ISLAMABAD: Pakistan received less than $3.85 billion in foreign loans, almost one-fifth of the annual budget estimate, amid limited borrowing avenues in the wake of poor credit rating and adverse conditions in the global financial markets.
In its monthly report on Foreign Economic Assistance (FEA), the Economic Affairs Division (EAD) on Friday said the country received just $3.847bn in July-October FY24 against its annual target of $17.6bn.
This meant foreign inflows were down by almost 10pc when compared to $4.26bn in the same period last year which was a tough period given the challenging relationship with the International Monetary Fund.
The report on dismal foreign inflows came a day after Caretaker Finance Minister Dr Shamshad Akhtar announced that Pakistan had deferred its plan to launch a $1.5bn Eurobond because of higher interest rates in the international capital markets and the country’s low credit rating. She said Pakistan would repay the existing $1bn bond maturing in April this year that was launched in April 2014.
The EAD report showed the government had budgeted $1.5bn in Eurobond and another $4.5bn in foreign commercial loans during the current fiscal year. According to Finance Secretary Imdadullah Bosal, the Ministry of Finance now anticipated $3.5bn in commercial loans based on the Staff-Level Agreement reached with the IMF over the first quarterly review of the $3bn 9-month Stand-By Arrangement.
He said the ministry was now anticipating a lower-than-budgeted current account deficit, thus the low foreign exchange requirement.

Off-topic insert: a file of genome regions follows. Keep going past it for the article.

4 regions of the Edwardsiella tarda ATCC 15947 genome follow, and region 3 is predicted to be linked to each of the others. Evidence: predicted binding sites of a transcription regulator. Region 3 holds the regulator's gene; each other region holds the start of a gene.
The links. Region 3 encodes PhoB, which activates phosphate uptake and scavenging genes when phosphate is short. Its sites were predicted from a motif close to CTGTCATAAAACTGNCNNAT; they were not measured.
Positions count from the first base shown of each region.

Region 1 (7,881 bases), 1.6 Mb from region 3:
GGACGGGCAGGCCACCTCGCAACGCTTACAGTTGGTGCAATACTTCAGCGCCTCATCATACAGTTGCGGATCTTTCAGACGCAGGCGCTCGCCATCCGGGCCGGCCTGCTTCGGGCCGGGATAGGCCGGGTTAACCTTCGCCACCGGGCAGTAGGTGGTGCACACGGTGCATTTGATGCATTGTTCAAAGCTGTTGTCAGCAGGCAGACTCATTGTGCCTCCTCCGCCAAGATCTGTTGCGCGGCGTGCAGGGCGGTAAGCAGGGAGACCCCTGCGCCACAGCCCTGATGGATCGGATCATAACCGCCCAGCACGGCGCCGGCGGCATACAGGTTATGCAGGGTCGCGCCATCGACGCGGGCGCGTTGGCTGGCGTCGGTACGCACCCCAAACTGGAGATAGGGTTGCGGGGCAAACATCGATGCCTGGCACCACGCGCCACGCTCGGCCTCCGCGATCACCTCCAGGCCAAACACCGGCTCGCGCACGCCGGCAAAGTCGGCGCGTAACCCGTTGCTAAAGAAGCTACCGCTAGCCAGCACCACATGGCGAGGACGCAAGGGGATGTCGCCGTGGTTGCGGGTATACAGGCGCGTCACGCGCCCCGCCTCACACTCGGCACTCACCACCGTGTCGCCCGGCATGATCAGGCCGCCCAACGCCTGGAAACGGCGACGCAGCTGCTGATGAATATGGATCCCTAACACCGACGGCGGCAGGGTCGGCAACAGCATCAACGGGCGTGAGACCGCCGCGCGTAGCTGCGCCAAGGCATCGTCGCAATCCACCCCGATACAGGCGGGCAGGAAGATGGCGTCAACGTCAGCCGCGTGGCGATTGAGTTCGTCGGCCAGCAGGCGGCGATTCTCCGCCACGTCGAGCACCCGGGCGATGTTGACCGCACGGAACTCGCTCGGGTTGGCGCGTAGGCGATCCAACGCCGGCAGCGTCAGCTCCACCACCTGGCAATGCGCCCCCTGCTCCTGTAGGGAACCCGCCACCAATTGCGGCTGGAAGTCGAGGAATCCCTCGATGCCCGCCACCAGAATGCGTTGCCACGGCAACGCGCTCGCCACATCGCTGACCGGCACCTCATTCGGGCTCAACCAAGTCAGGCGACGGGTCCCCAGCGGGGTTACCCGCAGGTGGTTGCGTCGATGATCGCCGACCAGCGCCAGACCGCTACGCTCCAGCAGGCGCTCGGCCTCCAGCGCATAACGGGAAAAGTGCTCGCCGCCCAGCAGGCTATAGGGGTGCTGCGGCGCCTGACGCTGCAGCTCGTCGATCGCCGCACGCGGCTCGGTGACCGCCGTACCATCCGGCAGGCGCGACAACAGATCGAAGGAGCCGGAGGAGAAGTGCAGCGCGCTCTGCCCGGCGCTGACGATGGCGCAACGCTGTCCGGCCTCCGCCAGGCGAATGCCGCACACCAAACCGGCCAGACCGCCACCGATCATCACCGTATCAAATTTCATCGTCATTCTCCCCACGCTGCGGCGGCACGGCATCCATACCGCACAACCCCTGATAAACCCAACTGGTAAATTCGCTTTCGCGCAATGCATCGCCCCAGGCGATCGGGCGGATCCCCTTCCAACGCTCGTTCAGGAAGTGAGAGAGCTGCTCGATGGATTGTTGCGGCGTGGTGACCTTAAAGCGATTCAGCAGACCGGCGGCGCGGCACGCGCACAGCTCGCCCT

Total inflows recorded by the EAD in October stood at $318 million against $321m in September. Major FEA during the first four months flowed in at $2.89bn in July soon after Pakistan reached an agreement with the IMF for a fresh short-term programme.
This FEA is in addition to $1.2bn released by the IMF on July 13 as the first tranche of SBA and $1bn by the United Arab Emirates that are separately accounted for by the State Bank of Pakistan (SBP). Thus, total foreign inflows including IMF and UAE amounted to $6.05bn.
The bulk — $2.4bn — of foreign loans reported by the EAD came from Saudi Arabia as a time deposit followed by a $508m guaranteed loan to Pakistan Air Force (PAF) by China National Aero-Technology Import & Export Corporation (CATIC).
The remaining inflows included $598m from multilateral agencies and $436m from bilateral lenders. Another $306m flowed in from overseas Pakistanis in Naya Pakistan Certificates (NPCs).
The government has estimated about $17.62bn in foreign assistance in the budget for the current fiscal year, including $17.385bn in loans and the remaining $235m in grants. As such, total loan disbursements in the first four months stood at $3.8bn and $37m in grants.
The EAD said that out of $3.848bn, the bulk of $2.855bn was received for budgetary support or programme loans and about $993m as project aid.
During the last fiscal year, the government had budgeted $22.8bn foreign assistance in FY23 but could materialise only $10.8bn throughout the year — about 46pc of the target — because of the suspension of the IMF programme, leaving a $11.8bn slippage, resulting in depletion of foreign exchange reserves.
Of the multilateral, the World Bank turned out to be the biggest lender with $371m disbursements in July-October followed by $100m from Islamic Development Bank and then $88m from the Asian Development Bank. Asian Infrastructure Investment Bank disbursed $28m followed by $11.4m by International Fund for Agricultural Development.
Published in Dawn, November 18th, 2023